Saturday Sancocho

Making chicken sancocho is a traditional Saturday treat for Maria Lili. But when Papa announces one morning that there is no money for sancocho, Maria Lili, and her grandmother go to the market to barter for the ingredients.

Interested in using this resource in your classroom? Check out the posters that go along with this book: Trade & Money, Goods & Services, Economic Wants, Producers, Consumers, Market.

Comprehension Questions

Why did Maria Lili and Mama Ana go to the market?

They went to buy ingredients for chicken sancocho.

Since eggs were not an ingredient in sancocho, why did Mama Ana say, "Then we will use the eggs to make sancocho?"

They had no money to buy the ingredients. They would use the eggs to barter for other ingredients.

What is barter?

Barter is trading (exchanging) goods or services without using the money.

List all the goods that Maria Lili and Mama Ana acquired at the market through trading.

Plantains, cassava, corn, carrots, onions, tomatoes, cilantro, garlic, cumin, chicken.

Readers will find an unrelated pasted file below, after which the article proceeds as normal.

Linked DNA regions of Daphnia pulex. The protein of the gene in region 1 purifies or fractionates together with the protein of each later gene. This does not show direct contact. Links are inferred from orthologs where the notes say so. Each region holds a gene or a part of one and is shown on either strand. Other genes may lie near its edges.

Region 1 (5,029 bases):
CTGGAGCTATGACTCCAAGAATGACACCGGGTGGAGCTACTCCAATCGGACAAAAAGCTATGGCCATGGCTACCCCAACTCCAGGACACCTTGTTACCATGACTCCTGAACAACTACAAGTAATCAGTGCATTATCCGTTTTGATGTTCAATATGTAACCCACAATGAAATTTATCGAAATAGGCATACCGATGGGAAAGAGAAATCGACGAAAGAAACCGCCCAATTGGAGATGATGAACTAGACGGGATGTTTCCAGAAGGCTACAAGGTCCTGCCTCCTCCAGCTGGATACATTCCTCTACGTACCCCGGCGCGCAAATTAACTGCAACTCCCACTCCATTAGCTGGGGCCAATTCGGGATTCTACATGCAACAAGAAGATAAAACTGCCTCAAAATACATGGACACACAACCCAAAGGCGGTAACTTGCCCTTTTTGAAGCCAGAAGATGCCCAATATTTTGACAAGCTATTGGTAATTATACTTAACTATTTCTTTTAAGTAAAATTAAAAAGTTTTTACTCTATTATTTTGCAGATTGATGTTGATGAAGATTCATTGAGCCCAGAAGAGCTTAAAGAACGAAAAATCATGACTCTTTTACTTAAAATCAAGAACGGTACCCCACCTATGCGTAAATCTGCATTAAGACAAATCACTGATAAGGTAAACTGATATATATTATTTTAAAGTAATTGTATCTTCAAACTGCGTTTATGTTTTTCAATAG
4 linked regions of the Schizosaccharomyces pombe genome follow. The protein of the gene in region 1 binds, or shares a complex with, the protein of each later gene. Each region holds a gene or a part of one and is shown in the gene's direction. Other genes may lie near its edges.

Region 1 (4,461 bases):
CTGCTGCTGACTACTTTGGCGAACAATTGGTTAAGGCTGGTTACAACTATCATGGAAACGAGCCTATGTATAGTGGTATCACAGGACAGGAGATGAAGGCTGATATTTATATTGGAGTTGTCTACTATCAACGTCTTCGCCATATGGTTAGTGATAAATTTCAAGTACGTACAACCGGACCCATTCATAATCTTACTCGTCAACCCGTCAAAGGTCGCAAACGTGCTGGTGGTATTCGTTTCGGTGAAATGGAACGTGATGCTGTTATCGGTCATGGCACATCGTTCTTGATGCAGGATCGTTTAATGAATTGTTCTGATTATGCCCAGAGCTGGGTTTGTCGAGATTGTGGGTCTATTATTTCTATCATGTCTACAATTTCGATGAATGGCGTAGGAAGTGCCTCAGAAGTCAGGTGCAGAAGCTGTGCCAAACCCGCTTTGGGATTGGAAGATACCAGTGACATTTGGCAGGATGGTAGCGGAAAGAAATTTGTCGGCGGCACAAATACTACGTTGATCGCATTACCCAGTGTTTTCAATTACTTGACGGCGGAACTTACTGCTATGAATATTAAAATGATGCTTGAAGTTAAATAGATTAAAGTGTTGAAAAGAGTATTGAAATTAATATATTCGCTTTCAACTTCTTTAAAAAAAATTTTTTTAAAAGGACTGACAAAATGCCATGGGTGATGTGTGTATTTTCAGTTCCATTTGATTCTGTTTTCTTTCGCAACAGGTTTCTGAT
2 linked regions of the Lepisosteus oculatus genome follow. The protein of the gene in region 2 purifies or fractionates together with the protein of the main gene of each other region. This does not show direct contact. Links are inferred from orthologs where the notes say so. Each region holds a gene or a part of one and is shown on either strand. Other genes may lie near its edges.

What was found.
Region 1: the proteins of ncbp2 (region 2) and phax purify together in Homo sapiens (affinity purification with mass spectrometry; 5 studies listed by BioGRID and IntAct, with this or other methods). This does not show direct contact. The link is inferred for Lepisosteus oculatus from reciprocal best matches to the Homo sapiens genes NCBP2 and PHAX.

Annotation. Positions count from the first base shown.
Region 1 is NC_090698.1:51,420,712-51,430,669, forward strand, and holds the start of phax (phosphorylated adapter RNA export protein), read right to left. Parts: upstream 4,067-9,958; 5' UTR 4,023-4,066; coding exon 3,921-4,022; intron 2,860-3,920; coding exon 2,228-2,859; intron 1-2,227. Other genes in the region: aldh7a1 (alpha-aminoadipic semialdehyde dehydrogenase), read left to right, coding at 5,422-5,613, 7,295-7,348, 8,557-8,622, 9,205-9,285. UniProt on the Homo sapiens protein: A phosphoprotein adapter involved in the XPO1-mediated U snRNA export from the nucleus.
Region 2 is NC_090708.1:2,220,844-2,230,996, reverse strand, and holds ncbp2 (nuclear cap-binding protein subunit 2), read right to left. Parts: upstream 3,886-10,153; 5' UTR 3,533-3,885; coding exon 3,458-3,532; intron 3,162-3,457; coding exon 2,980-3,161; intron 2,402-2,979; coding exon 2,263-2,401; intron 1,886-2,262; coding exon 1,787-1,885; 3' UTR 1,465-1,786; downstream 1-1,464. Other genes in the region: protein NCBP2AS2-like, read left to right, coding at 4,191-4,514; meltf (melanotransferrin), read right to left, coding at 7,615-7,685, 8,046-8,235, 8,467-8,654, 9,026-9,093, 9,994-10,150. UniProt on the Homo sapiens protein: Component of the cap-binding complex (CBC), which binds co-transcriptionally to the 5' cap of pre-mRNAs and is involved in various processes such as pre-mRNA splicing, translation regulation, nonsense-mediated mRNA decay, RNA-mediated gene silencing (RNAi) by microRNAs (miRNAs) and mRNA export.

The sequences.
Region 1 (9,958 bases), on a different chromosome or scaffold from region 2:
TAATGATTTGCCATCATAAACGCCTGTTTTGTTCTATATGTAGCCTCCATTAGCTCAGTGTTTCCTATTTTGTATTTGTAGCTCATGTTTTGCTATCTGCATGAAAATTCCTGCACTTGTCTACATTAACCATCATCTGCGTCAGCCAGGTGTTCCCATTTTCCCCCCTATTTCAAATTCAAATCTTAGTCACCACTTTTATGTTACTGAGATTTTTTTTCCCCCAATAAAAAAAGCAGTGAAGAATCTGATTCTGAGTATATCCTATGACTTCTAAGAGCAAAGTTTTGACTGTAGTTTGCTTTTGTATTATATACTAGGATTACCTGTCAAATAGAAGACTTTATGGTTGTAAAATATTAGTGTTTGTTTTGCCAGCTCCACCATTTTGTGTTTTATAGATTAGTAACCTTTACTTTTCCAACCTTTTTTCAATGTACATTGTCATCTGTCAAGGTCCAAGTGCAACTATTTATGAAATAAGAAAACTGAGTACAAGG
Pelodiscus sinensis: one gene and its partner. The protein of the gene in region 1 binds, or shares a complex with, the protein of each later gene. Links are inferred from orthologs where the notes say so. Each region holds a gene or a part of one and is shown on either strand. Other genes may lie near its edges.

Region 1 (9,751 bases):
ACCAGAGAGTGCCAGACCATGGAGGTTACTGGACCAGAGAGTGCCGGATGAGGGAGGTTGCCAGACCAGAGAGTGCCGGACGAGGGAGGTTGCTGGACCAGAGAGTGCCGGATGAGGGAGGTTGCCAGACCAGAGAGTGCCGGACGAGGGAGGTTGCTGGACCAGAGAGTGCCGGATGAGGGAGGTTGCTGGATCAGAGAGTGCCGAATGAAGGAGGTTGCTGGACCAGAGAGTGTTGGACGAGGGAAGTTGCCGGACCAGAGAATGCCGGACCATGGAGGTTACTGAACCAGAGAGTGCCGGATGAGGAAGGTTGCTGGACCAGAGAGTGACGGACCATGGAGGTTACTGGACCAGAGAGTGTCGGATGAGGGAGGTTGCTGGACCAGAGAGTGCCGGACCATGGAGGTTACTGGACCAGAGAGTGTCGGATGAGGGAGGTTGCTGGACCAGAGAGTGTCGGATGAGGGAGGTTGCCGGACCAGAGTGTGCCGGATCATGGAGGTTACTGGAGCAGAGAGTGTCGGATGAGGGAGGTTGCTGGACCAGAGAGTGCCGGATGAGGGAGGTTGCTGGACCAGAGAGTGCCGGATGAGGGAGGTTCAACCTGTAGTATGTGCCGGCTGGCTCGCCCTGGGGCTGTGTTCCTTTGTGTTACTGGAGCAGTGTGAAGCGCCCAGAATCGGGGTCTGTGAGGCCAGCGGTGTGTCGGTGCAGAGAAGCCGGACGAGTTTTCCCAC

Explain why bartering was sometimes difficult in the story.

Some of the people did not agree on the produce to be exchanged. For voluntary trade to take place, each person must want what the other person has and be willing to trade for it.

Compare trading goods (barter) to using the money.

Barter requires that each person is willing to trade for the good the other person has; with money, this is not necessary since money can be exchanged for any good.

Is it true that both people in a trade expect to benefit?

Yes, if the trade is voluntary, each person ends up with a good or service he values more than the one he traded away. Hence, both people benefit. Voluntary trade is not a zero-sum activity, with a winner and a loser.

In the story, Mama Ana "haggled" with Dona Petrona, who had chickens for sale. What does it mean to haggle? Do we haggle in our own economy?

Haggle means to argue back and forth about the price of a good or service that you want to buy from a seller. In our economy, we don't haggle about most goods we buy in stores, but we do often haggle when buying an expensive good, such as a car or house. The time it takes to haggle may very well be worth it!

Author: Leyla Torres
Published: 1999
Reading Level: 4.4
Grade Level: Pre K-3
Accelerated Reader Level/Points: .5
Publisher: Farrar Straus & Girioux